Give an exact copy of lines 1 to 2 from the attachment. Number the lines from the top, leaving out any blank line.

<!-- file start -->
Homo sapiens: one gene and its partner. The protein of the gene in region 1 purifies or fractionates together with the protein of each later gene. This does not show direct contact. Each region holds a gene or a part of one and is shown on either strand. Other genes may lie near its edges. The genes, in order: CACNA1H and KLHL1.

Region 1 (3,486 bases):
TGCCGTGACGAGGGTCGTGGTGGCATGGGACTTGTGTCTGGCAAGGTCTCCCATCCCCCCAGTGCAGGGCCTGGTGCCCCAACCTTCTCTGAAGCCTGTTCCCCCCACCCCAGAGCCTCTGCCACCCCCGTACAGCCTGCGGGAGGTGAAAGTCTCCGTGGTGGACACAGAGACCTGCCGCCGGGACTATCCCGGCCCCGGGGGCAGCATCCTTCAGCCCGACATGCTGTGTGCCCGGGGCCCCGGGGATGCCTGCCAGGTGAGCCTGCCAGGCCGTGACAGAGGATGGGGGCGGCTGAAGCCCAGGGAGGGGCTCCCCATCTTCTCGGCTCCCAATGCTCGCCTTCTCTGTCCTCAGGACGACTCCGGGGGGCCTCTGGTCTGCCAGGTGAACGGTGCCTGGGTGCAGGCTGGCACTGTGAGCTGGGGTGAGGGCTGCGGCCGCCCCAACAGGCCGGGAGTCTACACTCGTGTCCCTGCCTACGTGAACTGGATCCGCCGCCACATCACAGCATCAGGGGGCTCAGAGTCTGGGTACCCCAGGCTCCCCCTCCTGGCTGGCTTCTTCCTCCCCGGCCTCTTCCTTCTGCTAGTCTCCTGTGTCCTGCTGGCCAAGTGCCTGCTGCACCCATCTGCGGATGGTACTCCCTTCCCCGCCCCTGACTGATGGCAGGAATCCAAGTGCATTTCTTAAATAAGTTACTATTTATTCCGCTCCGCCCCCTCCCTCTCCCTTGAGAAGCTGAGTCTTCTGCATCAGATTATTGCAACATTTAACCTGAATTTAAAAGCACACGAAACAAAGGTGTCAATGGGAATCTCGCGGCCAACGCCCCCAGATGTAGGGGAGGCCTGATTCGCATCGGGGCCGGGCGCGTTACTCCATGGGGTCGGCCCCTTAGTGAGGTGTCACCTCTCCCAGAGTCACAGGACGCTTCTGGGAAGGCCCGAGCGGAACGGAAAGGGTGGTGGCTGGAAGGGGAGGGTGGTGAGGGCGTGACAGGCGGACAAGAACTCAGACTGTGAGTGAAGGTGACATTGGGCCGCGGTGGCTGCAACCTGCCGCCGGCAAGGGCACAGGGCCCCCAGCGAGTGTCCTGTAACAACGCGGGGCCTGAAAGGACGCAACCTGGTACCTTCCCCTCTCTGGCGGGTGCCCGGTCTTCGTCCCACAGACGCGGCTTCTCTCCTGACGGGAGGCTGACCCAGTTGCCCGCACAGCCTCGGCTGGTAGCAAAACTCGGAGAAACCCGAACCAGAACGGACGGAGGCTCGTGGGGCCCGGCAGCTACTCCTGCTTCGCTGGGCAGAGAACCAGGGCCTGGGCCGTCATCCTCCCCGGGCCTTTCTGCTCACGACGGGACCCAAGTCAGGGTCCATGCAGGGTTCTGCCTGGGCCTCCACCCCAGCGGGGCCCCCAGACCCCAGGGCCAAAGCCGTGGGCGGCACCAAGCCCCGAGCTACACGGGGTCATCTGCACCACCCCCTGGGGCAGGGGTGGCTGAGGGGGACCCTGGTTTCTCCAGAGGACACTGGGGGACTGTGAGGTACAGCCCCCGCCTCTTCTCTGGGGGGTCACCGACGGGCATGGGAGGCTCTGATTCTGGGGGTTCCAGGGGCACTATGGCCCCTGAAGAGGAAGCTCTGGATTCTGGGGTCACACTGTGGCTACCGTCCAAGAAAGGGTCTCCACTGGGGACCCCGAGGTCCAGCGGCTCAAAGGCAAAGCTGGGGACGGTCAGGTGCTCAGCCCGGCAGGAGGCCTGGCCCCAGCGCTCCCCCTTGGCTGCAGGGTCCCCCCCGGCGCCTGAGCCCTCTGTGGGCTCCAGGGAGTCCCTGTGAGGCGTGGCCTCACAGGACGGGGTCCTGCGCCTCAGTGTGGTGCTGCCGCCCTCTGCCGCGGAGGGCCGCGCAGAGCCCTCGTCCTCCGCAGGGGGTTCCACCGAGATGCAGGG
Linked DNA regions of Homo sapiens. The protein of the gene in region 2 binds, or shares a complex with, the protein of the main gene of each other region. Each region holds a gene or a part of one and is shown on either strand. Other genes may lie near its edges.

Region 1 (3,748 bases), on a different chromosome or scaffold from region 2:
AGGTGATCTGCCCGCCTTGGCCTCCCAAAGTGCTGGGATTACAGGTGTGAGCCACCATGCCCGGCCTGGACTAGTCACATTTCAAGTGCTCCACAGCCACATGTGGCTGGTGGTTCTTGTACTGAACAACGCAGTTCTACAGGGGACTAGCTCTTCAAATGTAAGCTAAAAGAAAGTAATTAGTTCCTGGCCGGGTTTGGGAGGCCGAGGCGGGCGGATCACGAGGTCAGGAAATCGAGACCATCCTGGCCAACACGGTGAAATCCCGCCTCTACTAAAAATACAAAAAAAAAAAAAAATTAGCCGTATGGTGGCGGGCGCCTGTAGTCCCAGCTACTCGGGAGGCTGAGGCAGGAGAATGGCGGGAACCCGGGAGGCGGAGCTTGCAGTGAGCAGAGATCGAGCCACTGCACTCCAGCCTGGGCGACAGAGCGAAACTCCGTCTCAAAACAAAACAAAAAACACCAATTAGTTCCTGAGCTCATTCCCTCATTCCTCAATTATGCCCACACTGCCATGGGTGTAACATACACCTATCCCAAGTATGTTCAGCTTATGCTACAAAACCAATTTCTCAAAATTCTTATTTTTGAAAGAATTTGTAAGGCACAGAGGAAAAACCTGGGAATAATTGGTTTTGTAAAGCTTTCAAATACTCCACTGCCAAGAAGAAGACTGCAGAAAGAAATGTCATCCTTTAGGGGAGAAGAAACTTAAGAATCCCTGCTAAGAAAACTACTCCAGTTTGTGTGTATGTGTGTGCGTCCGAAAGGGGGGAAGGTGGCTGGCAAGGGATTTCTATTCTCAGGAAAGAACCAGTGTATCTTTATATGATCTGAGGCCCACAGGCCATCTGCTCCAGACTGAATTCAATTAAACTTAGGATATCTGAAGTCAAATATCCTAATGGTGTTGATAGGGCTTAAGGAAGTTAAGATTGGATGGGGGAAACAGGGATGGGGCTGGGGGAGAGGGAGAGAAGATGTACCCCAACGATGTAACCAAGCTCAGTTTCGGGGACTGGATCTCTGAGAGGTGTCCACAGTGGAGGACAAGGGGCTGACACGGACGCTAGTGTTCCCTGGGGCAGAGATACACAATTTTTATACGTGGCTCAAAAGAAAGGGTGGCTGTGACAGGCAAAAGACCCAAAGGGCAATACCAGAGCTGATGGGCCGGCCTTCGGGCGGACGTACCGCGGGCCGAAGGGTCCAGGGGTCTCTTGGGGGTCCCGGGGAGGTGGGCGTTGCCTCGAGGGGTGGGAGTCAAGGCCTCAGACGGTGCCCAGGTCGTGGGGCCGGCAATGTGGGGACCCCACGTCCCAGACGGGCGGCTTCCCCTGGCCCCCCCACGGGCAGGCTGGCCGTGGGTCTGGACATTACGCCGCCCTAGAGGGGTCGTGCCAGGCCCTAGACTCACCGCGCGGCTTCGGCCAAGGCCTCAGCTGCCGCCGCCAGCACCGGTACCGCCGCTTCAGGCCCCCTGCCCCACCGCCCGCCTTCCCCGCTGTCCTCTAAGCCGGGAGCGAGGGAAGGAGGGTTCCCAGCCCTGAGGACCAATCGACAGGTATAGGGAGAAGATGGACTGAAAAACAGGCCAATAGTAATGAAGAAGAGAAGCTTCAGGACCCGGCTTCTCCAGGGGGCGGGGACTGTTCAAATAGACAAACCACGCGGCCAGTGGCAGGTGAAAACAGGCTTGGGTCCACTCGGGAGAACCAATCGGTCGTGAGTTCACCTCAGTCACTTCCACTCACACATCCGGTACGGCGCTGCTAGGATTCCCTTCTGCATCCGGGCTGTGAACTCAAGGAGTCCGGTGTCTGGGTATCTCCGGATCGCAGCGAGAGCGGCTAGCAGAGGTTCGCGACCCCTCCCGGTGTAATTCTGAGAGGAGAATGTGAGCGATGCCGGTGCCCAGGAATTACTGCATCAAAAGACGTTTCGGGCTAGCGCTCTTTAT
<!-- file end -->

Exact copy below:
Homo sapiens: one gene and its partner. The protein of the gene in region 1 purifies or fractionates together with the protein of each later gene. This does not show direct contact. Each region holds a gene or a part of one and is shown on either strand. Other genes may lie near its edges. The genes, in order: CACNA1H and KLHL1.

Region 1 (3,486 bases):